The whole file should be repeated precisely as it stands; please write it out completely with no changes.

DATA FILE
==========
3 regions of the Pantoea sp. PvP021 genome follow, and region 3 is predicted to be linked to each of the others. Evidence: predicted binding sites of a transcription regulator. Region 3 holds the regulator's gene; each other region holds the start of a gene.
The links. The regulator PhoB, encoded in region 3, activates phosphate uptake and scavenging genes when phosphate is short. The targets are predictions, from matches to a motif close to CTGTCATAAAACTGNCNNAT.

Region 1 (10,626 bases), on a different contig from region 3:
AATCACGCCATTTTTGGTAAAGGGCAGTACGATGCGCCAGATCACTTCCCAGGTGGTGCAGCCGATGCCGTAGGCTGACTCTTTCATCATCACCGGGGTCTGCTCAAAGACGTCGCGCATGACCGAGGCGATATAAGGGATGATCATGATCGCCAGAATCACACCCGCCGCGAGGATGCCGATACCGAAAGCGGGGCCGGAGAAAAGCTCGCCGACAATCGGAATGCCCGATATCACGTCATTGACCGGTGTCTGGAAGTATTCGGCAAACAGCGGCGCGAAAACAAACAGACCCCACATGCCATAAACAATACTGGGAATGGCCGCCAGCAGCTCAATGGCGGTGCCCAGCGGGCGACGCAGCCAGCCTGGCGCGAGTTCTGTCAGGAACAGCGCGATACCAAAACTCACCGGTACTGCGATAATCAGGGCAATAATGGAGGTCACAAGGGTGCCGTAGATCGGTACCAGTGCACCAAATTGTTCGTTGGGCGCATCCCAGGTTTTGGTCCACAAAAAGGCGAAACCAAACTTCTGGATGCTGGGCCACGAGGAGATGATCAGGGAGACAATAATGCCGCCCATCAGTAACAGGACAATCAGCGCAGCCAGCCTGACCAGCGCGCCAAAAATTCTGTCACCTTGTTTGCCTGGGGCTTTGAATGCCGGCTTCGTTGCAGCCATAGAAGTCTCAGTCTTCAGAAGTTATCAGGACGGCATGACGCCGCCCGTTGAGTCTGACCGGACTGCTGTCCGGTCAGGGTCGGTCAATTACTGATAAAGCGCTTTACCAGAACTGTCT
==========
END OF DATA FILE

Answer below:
3 regions of the Pantoea sp. PvP021 genome follow, and region 3 is predicted to be linked to each of the others. Evidence: predicted binding sites of a transcription regulator. Region 3 holds the regulator's gene; each other region holds the start of a gene.
The links. The regulator PhoB, encoded in region 3, activates phosphate uptake and scavenging genes when phosphate is short. The targets are predictions, from matches to a motif close to CTGTCATAAAACTGNCNNAT.

Region 1 (10,626 bases), on a different contig from region 3:
AATCACGCCATTTTTGGTAAAGGGCAGTACGATGCGCCAGATCACTTCCCAGGTGGTGCAGCCGATGCCGTAGGCTGACTCTTTCATCATCACCGGGGTCTGCTCAAAGACGTCGCGCATGACCGAGGCGATATAAGGGATGATCATGATCGCCAGAATCACACCCGCCGCGAGGATGCCGATACCGAAAGCGGGGCCGGAGAAAAGCTCGCCGACAATCGGAATGCCCGATATCACGTCATTGACCGGTGTCTGGAAGTATTCGGCAAACAGCGGCGCGAAAACAAACAGACCCCACATGCCATAAACAATACTGGGAATGGCCGCCAGCAGCTCAATGGCGGTGCCCAGCGGGCGACGCAGCCAGCCTGGCGCGAGTTCTGTCAGGAACAGCGCGATACCAAAACTCACCGGTACTGCGATAATCAGGGCAATAATGGAGGTCACAAGGGTGCCGTAGATCGGTACCAGTGCACCAAATTGTTCGTTGGGCGCATCCCAGGTTTTGGTCCACAAAAAGGCGAAACCAAACTTCTGGATGCTGGGCCACGAGGAGATGATCAGGGAGACAATAATGCCGCCCATCAGTAACAGGACAATCAGCGCAGCCAGCCTGACCAGCGCGCCAAAAATTCTGTCACCTTGTTTGCCTGGGGCTTTGAATGCCGGCTTCGTTGCAGCCATAGAAGTCTCAGTCTTCAGAAGTTATCAGGACGGCATGACGCCGCCCGTTGAGTCTGACCGGACTGCTGTCCGGTCAGGGTCGGTCAATTACTGATAAAGCGCTTTACCAGAACTGTCT